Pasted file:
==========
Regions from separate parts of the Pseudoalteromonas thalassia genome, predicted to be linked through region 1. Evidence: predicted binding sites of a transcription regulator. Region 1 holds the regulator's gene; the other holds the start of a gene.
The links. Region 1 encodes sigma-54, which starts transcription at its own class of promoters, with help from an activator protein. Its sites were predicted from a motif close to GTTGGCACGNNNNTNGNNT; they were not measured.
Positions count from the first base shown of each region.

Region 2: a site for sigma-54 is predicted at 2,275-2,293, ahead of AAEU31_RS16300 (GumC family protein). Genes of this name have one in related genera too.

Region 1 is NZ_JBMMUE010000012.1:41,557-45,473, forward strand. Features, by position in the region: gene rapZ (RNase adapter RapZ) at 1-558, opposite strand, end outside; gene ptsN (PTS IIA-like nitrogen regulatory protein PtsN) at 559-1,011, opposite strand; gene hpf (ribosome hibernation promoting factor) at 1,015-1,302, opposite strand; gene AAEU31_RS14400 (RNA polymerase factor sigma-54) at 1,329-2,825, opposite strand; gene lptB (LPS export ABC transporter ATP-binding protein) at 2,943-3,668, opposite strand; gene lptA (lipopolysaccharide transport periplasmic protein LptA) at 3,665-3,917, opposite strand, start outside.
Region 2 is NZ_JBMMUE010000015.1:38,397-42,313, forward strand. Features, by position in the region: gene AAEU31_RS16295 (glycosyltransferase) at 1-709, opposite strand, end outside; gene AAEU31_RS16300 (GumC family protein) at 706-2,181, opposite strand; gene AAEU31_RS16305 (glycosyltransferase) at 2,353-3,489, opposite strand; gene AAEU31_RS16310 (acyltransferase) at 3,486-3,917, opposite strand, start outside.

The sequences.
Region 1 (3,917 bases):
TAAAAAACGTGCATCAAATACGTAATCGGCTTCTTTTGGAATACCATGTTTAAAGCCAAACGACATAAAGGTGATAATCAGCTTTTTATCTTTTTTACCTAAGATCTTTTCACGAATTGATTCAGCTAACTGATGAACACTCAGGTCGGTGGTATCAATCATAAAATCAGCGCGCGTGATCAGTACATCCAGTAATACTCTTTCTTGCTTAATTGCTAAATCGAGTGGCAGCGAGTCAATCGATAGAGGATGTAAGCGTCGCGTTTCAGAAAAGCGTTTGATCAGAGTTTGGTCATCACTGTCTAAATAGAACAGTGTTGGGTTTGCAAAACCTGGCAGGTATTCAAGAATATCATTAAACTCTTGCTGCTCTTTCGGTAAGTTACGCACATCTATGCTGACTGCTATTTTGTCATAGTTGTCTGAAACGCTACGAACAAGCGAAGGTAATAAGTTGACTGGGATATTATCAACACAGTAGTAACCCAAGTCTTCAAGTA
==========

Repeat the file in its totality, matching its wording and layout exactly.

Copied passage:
Regions from separate parts of the Pseudoalteromonas thalassia genome, predicted to be linked through region 1. Evidence: predicted binding sites of a transcription regulator. Region 1 holds the regulator's gene; the other holds the start of a gene.
The links. Region 1 encodes sigma-54, which starts transcription at its own class of promoters, with help from an activator protein. Its sites were predicted from a motif close to GTTGGCACGNNNNTNGNNT; they were not measured.
Positions count from the first base shown of each region.

Region 2: a site for sigma-54 is predicted at 2,275-2,293, ahead of AAEU31_RS16300 (GumC family protein). Genes of this name have one in related genera too.

Region 1 is NZ_JBMMUE010000012.1:41,557-45,473, forward strand. Features, by position in the region: gene rapZ (RNase adapter RapZ) at 1-558, opposite strand, end outside; gene ptsN (PTS IIA-like nitrogen regulatory protein PtsN) at 559-1,011, opposite strand; gene hpf (ribosome hibernation promoting factor) at 1,015-1,302, opposite strand; gene AAEU31_RS14400 (RNA polymerase factor sigma-54) at 1,329-2,825, opposite strand; gene lptB (LPS export ABC transporter ATP-binding protein) at 2,943-3,668, opposite strand; gene lptA (lipopolysaccharide transport periplasmic protein LptA) at 3,665-3,917, opposite strand, start outside.
Region 2 is NZ_JBMMUE010000015.1:38,397-42,313, forward strand. Features, by position in the region: gene AAEU31_RS16295 (glycosyltransferase) at 1-709, opposite strand, end outside; gene AAEU31_RS16300 (GumC family protein) at 706-2,181, opposite strand; gene AAEU31_RS16305 (glycosyltransferase) at 2,353-3,489, opposite strand; gene AAEU31_RS16310 (acyltransferase) at 3,486-3,917, opposite strand, start outside.

The sequences.
Region 1 (3,917 bases):
TAAAAAACGTGCATCAAATACGTAATCGGCTTCTTTTGGAATACCATGTTTAAAGCCAAACGACATAAAGGTGATAATCAGCTTTTTATCTTTTTTACCTAAGATCTTTTCACGAATTGATTCAGCTAACTGATGAACACTCAGGTCGGTGGTATCAATCATAAAATCAGCGCGCGTGATCAGTACATCCAGTAATACTCTTTCTTGCTTAATTGCTAAATCGAGTGGCAGCGAGTCAATCGATAGAGGATGTAAGCGTCGCGTTTCAGAAAAGCGTTTGATCAGAGTTTGGTCATCACTGTCTAAATAGAACAGTGTTGGGTTTGCAAAACCTGGCAGGTATTCAAGAATATCATTAAACTCTTGCTGCTCTTTCGGTAAGTTACGCACATCTATGCTGACTGCTATTTTGTCATAGTTGTCTGAAACGCTACGAACAAGCGAAGGTAATAAGTTGACTGGGATATTATCAACACAGTAGTAACCCAAGTCTTCAAGTA